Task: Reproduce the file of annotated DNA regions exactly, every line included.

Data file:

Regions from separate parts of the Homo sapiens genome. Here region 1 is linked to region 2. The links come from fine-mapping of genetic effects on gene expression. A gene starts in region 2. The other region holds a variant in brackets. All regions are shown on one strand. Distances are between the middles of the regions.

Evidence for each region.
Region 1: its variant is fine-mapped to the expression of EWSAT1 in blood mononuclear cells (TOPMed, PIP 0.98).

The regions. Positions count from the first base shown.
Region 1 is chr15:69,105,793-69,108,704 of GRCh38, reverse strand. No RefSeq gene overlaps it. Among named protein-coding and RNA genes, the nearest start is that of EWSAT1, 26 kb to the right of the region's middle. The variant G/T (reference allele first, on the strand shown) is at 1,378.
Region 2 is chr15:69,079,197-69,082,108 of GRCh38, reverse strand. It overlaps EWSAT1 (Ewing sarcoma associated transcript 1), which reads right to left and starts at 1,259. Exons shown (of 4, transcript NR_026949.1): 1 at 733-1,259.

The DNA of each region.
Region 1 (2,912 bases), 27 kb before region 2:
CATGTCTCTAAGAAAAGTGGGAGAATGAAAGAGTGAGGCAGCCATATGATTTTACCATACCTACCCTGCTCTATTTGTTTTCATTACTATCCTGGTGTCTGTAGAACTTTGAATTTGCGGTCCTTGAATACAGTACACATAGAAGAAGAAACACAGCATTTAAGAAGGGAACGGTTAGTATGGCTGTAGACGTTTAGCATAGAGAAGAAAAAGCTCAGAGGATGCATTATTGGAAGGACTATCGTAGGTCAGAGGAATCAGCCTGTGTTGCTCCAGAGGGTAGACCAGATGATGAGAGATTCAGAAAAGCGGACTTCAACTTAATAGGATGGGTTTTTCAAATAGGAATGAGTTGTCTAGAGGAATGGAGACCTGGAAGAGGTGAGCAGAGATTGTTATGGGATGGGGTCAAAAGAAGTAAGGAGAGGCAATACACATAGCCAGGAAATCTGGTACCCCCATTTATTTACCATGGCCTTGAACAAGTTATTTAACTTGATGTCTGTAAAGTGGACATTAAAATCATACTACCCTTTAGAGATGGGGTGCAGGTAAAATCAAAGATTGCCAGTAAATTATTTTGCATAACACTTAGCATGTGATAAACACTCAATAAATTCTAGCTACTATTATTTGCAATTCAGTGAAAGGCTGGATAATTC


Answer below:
Regions from separate parts of the Homo sapiens genome. Here region 1 is linked to region 2. The links come from fine-mapping of genetic effects on gene expression. A gene starts in region 2. The other region holds a variant in brackets. All regions are shown on one strand. Distances are between the middles of the regions.

Evidence for each region.
Region 1: its variant is fine-mapped to the expression of EWSAT1 in blood mononuclear cells (TOPMed, PIP 0.98).

The regions. Positions count from the first base shown.
Region 1 is chr15:69,105,793-69,108,704 of GRCh38, reverse strand. No RefSeq gene overlaps it. Among named protein-coding and RNA genes, the nearest start is that of EWSAT1, 26 kb to the right of the region's middle. The variant G/T (reference allele first, on the strand shown) is at 1,378.
Region 2 is chr15:69,079,197-69,082,108 of GRCh38, reverse strand. It overlaps EWSAT1 (Ewing sarcoma associated transcript 1), which reads right to left and starts at 1,259. Exons shown (of 4, transcript NR_026949.1): 1 at 733-1,259.

The DNA of each region.
Region 1 (2,912 bases), 27 kb before region 2:
CATGTCTCTAAGAAAAGTGGGAGAATGAAAGAGTGAGGCAGCCATATGATTTTACCATACCTACCCTGCTCTATTTGTTTTCATTACTATCCTGGTGTCTGTAGAACTTTGAATTTGCGGTCCTTGAATACAGTACACATAGAAGAAGAAACACAGCATTTAAGAAGGGAACGGTTAGTATGGCTGTAGACGTTTAGCATAGAGAAGAAAAAGCTCAGAGGATGCATTATTGGAAGGACTATCGTAGGTCAGAGGAATCAGCCTGTGTTGCTCCAGAGGGTAGACCAGATGATGAGAGATTCAGAAAAGCGGACTTCAACTTAATAGGATGGGTTTTTCAAATAGGAATGAGTTGTCTAGAGGAATGGAGACCTGGAAGAGGTGAGCAGAGATTGTTATGGGATGGGGTCAAAAGAAGTAAGGAGAGGCAATACACATAGCCAGGAAATCTGGTACCCCCATTTATTTACCATGGCCTTGAACAAGTTATTTAACTTGATGTCTGTAAAGTGGACATTAAAATCATACTACCCTTTAGAGATGGGGTGCAGGTAAAATCAAAGATTGCCAGTAAATTATTTTGCATAACACTTAGCATGTGATAAACACTCAATAAATTCTAGCTACTATTATTTGCAATTCAGTGAAAGGCTGGATAATTC